Seeking a divorce is a very stressful experience. For many people, even if they know their marriage was over, divorcing can bring out intense emotions. Feelings of anger, rejection or depression are common. These emotions can overwhelm you and drive you to do things that you would otherwise find inappropriate or even abhorrent.
Things can become heated quickly if you share significant assets with your spouse. Neither of you are likely to agree about the fairest way to split up your possessions. If you have children, parenting rights and custody decisions can also spark intense emotions.
While it is never wrong to acknowledge and experience your emotions, you should not allow them to drive any of your decisions during your divorce. Doing so could end up having a negative impact on the outcome of your divorce.
Remain calm and focus on your future
Too many people getting a divorce focus on the fact that it is the end of a marriage. While that is certainly true, it doesn't mean it is the end of your life. Instead, divorce is a fresh start for you and your family. You will have many options that were not available during your marriage. These could include relocating for a job or pursuing hobbies that annoyed or irritated your spouse.
Focusing on the positive outcomes at the end of your divorce can help you remain calm and rational when making major decisions. It could also help you present your best self in court. Spouses who blow up emotionally and rant or accuse in court could face poor outcomes. Similarly, anything you say about your ex online could end up as evidence in court.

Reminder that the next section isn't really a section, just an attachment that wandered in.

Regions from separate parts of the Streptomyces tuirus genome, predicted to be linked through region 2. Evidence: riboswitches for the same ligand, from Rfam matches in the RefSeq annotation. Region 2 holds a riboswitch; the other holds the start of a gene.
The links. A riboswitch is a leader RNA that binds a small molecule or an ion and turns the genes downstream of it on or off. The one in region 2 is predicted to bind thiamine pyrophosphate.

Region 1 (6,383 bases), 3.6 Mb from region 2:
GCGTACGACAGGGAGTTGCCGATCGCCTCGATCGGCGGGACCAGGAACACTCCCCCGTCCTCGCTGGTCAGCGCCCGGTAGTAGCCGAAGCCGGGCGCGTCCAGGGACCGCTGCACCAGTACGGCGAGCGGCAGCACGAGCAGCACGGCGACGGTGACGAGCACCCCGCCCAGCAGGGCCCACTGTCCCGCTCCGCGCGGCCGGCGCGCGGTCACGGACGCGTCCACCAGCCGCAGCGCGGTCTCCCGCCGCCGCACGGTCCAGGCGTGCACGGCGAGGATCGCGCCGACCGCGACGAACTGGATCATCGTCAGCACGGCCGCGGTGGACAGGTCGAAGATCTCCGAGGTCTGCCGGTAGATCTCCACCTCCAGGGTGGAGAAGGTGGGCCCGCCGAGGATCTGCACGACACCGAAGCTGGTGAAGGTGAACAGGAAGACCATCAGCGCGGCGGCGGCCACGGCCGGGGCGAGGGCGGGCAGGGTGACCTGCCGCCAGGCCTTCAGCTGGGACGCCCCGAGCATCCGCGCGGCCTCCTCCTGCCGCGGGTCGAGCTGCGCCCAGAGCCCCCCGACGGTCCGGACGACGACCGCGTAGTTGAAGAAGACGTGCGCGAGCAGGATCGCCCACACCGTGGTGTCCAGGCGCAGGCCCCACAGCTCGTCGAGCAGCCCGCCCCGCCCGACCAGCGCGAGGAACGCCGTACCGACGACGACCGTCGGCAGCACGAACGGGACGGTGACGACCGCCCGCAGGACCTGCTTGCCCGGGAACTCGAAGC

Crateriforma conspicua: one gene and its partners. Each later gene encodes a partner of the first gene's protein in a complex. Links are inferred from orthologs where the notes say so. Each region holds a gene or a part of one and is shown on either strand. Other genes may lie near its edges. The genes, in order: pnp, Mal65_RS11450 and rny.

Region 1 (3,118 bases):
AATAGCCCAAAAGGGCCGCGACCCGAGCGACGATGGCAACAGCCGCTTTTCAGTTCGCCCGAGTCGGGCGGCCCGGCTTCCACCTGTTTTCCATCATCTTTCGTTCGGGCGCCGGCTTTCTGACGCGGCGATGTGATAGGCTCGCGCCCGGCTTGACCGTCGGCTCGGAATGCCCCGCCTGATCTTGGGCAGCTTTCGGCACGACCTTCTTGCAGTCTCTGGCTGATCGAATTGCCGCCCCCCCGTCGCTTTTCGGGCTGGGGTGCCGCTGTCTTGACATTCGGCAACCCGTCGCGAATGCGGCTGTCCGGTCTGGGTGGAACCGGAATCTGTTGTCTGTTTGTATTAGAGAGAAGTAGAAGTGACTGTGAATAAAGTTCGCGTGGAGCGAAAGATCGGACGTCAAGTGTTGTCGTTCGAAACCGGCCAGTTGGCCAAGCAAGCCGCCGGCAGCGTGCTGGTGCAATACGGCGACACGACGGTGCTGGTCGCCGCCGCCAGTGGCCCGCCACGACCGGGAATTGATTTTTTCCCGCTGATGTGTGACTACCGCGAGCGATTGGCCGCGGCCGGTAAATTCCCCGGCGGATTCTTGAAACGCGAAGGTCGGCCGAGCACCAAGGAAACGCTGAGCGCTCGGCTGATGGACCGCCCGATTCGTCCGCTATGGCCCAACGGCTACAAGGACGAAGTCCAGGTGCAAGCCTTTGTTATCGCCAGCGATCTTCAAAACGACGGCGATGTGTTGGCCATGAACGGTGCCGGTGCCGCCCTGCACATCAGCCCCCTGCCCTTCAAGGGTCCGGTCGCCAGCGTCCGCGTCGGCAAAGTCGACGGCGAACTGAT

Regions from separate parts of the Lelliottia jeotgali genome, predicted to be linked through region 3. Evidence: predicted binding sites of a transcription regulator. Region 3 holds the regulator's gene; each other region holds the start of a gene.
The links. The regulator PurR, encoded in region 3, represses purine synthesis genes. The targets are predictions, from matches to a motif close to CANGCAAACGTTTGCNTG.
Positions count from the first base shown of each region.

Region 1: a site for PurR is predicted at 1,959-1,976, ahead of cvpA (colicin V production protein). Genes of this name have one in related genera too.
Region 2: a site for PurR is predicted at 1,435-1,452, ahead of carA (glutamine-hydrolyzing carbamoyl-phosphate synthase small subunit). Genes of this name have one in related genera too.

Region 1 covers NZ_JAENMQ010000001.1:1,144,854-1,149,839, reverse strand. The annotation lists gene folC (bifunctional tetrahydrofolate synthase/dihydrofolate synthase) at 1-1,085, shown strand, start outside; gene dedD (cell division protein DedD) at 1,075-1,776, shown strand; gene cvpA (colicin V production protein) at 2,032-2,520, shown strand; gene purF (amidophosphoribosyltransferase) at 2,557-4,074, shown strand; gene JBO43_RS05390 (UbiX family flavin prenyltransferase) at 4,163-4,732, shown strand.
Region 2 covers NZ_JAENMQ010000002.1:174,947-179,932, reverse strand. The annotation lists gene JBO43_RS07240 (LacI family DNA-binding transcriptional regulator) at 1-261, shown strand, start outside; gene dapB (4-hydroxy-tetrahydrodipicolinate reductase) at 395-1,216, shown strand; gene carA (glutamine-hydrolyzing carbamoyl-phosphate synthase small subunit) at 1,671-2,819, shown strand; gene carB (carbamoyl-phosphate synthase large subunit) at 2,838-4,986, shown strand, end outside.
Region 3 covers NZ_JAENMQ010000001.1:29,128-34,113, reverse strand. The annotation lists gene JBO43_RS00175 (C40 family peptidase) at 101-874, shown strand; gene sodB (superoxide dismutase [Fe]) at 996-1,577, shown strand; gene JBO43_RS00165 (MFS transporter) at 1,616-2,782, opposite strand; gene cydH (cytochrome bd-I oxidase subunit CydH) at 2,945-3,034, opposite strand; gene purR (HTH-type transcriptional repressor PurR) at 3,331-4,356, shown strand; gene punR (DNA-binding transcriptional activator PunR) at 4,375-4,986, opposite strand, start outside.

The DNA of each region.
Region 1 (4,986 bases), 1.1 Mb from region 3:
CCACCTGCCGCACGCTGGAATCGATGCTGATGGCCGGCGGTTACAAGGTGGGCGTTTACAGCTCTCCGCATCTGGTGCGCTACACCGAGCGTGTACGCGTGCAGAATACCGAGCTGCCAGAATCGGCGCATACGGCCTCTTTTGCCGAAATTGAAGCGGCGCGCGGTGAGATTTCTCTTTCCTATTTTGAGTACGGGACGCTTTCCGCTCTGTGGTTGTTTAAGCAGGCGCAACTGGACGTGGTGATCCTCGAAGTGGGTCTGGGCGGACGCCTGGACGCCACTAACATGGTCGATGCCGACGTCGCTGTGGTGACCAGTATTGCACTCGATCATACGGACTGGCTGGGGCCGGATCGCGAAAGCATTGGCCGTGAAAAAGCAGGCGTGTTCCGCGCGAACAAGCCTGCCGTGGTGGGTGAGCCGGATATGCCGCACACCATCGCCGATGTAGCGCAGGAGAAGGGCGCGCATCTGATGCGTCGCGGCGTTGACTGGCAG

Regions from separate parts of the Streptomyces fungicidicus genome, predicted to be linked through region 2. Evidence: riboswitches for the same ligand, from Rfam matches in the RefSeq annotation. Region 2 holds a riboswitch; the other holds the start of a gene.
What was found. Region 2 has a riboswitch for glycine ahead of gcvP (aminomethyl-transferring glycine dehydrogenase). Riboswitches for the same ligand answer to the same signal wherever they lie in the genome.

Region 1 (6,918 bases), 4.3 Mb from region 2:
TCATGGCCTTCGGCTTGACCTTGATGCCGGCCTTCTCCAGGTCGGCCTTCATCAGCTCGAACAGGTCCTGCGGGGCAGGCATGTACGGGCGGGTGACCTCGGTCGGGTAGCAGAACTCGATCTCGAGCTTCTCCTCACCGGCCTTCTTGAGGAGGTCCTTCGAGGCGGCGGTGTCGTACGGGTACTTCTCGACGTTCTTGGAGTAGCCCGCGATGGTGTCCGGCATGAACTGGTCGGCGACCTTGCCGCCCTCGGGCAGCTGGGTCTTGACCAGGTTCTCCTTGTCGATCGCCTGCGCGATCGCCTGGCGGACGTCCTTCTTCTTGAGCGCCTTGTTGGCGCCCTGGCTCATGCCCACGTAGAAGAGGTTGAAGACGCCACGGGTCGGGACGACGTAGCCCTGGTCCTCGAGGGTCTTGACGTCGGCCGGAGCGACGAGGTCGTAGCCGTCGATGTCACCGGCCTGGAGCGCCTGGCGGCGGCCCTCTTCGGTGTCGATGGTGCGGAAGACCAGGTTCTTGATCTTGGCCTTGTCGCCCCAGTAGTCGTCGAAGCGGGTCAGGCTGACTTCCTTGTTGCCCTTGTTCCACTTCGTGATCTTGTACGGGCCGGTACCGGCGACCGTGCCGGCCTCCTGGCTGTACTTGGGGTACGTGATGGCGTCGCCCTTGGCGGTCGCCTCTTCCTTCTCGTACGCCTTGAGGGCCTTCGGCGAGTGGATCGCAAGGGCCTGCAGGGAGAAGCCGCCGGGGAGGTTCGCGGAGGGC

Judges are not likely to sympathize with someone who cannot control their own emotions. An outburst in court could have a serious impact on child custody proceedings. It may also impact how sympathetically the courts see you, which could impact some of their deliberations around asset division and other terms of your divorce.
Try to protect your children from the feelings you experience in divorce
Most parents are in the habit of sharing things with their children. However, when it comes to your divorce, your children don't need to know all the gritty details. Whether your marriage ended because of an affair or financial issues, your children shouldn't have to hear everything about it.
Instead, your focus should be on protecting the kids as much as possible from the emotional fallout of the divorce. Anything negative you say about your ex could impact how the children relate to them. Not only could that have an emotional impact on your kids, it could end up hurting your case if you can't agree to custody terms with your spouse.
Strong emotional reactions are normal but learning to control them is invaluable in a divorce. By separating your disappointments about the outcome of your marriage from how you approach the divorce, you may help yourself secure a more positive outcome. If nothing else, you will set a positive example for your children and keep the situation with your ex from escalating by staying calm.